Some forms of ransomware don’t necessarily (directly) involve encryption, but are nevertheless intended to block the victim’s access to their device or data, or at least to persuade the victim that access is blocked. Sometimes, the blocking is easily bypassed. Sometimes it isn’t there at all, but involves a fake pop-up along the same lines as those used by some tech support scammers. We don’t normally include tech support scams in the ransomware category, but both types of attack involve getting money from victims for fixing (sometimes) issues that were caused or fabricated by the criminal. Sometimes, however, tech support scams and ransomware are more or less directly related.
[20th February 2017]
My colleague Josep Albors came to a surprising conclusion in his Spanish language blog article Fake technical support is the most detected threat in Spain during January. I was so taken with the article that I generated a somewhat free translation with copious extra commentary for WeLiveSecurity: Support scams now reign in Spain. Not primarily about ransomware, but does include a little info.
[15th December 2016]
For this site: Malwarebytes makes VinCEmeat of screen locker
Pointer to interesting analysis from Pieter Arntz for Malwarebytes of the VinCE screen locker, intended to persuade the victim into calling the ‘helpline’ number the malware displays. An example of malware that illustrates an almost imperceptible distinction between a tech support scam and true ransomware, which is why it’s included here.
[20th May 2016]
Fake Support, Real Screen Locker Malware
Here’s another instance where ransomware and tech support scams overlap. Jérôme Segura, for Malwarebytes, describes how scammers have moved on from ‘bogus browser locks and fake AV alerts‘ to real screen lockers. In particular, he describes an example of malware shared by @TheWack0lian that passes itself off as a Windows update. However, during the ‘update’ it effectively locks the computer, ostensibly due to an ‘invalid licence key’, forcing the victim to call a ‘support line’.
The article – Tech Support Scammers Get Serious With Screen Lockers – includes a keyboard combination that might disable the locker, and some hardcoded ‘key’ values that might also work. However, it’s likely that there are already variants out there that use different ‘keys’, and if there aren’t, there almost certainly will be.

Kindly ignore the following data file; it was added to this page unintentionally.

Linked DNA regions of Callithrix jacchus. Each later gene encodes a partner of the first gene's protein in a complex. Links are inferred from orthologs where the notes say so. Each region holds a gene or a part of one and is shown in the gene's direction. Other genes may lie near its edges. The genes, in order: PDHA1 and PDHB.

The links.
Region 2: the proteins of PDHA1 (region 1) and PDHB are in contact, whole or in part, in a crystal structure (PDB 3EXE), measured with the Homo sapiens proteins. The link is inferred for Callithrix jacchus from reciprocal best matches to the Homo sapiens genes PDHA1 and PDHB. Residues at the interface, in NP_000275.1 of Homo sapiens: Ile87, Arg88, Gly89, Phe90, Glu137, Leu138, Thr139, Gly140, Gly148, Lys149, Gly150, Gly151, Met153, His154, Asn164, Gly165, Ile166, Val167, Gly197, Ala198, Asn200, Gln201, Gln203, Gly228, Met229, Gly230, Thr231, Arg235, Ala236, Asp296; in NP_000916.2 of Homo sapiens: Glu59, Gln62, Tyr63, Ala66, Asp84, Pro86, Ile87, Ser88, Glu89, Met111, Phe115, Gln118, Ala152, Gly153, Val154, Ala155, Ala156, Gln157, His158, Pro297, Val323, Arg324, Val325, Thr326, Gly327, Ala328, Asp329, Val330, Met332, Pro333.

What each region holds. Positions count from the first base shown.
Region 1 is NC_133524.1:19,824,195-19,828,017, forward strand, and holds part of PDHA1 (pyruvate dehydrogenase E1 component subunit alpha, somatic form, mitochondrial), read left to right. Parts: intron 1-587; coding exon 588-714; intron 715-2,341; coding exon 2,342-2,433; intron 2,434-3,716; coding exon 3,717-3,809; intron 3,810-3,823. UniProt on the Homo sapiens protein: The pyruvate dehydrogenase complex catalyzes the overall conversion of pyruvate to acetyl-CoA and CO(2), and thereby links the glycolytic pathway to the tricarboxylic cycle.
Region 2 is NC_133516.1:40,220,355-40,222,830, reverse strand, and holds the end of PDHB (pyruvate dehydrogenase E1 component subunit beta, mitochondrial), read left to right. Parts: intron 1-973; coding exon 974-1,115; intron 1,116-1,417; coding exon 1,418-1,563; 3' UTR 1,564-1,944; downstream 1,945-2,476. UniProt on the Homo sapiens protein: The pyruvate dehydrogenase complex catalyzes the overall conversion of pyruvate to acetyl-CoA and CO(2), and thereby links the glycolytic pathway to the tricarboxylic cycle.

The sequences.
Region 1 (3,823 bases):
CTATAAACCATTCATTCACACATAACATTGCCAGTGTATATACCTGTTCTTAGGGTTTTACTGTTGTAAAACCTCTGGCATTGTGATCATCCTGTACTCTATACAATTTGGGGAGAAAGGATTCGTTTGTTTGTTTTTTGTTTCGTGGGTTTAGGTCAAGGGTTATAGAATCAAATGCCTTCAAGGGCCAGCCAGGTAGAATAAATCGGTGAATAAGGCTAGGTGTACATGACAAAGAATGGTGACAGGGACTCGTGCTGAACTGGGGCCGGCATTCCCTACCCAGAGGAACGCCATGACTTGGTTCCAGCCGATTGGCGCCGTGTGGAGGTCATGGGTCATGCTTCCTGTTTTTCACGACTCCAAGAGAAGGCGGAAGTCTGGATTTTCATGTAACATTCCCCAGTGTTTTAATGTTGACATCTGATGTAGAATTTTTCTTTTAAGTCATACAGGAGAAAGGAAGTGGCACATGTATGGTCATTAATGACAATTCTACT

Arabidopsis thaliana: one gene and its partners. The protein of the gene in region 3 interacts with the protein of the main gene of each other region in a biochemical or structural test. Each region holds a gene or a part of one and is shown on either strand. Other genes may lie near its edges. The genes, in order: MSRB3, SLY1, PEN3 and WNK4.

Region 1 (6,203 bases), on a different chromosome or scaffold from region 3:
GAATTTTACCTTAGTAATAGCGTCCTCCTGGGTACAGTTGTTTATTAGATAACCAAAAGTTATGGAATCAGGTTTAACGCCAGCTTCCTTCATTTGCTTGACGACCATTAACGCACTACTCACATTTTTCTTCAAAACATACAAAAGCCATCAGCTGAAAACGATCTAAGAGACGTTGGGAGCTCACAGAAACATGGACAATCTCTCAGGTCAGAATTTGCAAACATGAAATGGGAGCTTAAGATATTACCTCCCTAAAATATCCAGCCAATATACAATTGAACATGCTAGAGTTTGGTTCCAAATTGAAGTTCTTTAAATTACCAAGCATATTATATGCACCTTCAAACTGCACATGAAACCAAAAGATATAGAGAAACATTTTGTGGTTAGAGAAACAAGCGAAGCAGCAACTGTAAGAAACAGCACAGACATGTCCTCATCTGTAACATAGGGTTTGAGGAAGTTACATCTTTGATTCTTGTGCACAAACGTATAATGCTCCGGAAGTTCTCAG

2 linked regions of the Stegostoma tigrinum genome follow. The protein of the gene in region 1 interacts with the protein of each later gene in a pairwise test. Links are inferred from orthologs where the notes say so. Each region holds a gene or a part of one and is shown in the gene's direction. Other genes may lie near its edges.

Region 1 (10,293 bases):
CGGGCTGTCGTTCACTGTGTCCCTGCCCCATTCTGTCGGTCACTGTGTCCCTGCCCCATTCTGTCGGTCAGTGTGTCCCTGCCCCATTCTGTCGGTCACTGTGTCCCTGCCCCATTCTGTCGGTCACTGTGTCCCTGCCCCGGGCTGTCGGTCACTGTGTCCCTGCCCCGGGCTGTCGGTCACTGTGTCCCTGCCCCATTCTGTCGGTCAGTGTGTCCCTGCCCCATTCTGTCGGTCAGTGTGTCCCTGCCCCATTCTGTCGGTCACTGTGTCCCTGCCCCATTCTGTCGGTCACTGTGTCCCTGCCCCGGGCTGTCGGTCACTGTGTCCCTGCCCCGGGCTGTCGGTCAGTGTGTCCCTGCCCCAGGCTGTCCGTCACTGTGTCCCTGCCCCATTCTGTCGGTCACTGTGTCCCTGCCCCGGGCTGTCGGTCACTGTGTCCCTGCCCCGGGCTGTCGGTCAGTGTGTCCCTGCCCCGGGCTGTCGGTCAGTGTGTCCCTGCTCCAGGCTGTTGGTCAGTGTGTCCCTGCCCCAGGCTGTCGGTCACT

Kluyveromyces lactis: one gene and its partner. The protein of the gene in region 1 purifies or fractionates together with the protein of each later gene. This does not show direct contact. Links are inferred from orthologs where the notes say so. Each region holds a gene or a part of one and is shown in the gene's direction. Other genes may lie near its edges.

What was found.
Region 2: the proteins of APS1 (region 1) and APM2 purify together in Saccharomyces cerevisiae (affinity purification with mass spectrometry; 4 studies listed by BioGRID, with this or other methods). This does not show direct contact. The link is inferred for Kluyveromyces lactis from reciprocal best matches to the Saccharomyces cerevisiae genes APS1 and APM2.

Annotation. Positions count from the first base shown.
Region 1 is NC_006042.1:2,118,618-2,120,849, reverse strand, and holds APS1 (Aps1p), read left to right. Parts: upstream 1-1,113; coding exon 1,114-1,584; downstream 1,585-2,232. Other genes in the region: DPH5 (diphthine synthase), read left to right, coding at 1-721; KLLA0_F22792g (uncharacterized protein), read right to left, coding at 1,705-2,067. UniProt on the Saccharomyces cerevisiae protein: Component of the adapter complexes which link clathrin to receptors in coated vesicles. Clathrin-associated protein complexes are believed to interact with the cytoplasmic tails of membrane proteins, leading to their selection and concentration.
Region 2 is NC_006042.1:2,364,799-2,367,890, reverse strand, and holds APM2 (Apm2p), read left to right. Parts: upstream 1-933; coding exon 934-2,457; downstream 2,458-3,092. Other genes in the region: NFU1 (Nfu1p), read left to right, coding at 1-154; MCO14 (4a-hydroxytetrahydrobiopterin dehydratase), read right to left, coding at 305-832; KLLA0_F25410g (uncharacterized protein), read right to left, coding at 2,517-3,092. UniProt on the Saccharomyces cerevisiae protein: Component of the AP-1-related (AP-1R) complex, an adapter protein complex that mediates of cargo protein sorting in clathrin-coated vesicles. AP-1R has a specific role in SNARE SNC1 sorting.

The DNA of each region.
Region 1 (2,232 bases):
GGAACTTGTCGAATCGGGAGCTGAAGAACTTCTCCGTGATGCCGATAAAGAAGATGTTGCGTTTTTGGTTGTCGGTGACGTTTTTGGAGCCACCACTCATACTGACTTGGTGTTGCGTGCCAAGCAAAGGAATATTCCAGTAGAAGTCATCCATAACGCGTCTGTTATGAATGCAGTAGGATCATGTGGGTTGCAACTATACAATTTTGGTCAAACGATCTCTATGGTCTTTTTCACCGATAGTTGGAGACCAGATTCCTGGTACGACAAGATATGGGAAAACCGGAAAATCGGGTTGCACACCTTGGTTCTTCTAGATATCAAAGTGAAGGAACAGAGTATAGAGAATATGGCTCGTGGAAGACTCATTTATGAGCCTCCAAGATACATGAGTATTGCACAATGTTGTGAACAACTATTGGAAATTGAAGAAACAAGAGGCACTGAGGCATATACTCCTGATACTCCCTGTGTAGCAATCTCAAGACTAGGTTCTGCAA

Commentary by David Bisson for Graham Cluley’s blog is also worth reading: New tech support scams mimic ransomware, lock users’ computers –Beware if you’re asked to pay $250 for a product key to unlock your PC.
[4th December 2015]
Department of bizarre coincidences: yesterday I published this ransomware information page, on approximately the same lines as the tech support information page. Today an article by Zeljka Zorz for Help Net Security – A double whammy of tech support scam and ransomware hits US, UK users – directed me to this Symantec article by Deepak Singh: Tech support scams redirect to Nuclear EK to spread ransomware – Tech support scammers may have bolstered their arsenal by using the Nuclear exploit kit to drop ransomware onto victims’ computers. Which seems to belong on both pages.
This isn’t the first time I’ve heard of scammers who try to lure potential victims to a site from which the Nuclear exploit kit is being served as well as the support scam. Martijn Grooten wrote in some detail about such a case – Compromised site serves Nuclear exploit kit together with fake BSOD – for Virus Bulletin, back in July 2015. In this instance, though, if the exploit kit is successful in finding an exploitable vulnerability on the victim’s system, it will drop either the ugly Cryptowall ransomware or a data-stealing Trojan.
Perhaps this is not an instance of support scammers deliberately making use of an exploit kit with the intention of maximizing profit through ransomware or information stealing. But as Singh observes ‘…if this proves to be an effective combination, we are likely to see more of this in the future.’
Added 16th December 2015.
For Malwarebytes, Jérôme Segura reports on another incident where a support scam is combined with other malicious action – Comcast Customers Targeted In Elaborate Malvertising Attack. In this case, malvertising planted on Comcast’s Xfinity search page leads to an attempt to install malware via the Nuclear exploit kit. Malwarebytes weren’t able to collect the malware payload on this occasion, but think it likely to be Cryptowall or another type of ransomware. Subsequently, another site purporting to be the Xfinity portal may serve a fake alert along the lines of:
Comcast’s security plugin has detected some suspicious activity from your IP address. Some Spyware may have caused a security breach at your network location. Call Toll Free 1-866-319-7176 for technical assistance
Also reported by Help Net Security.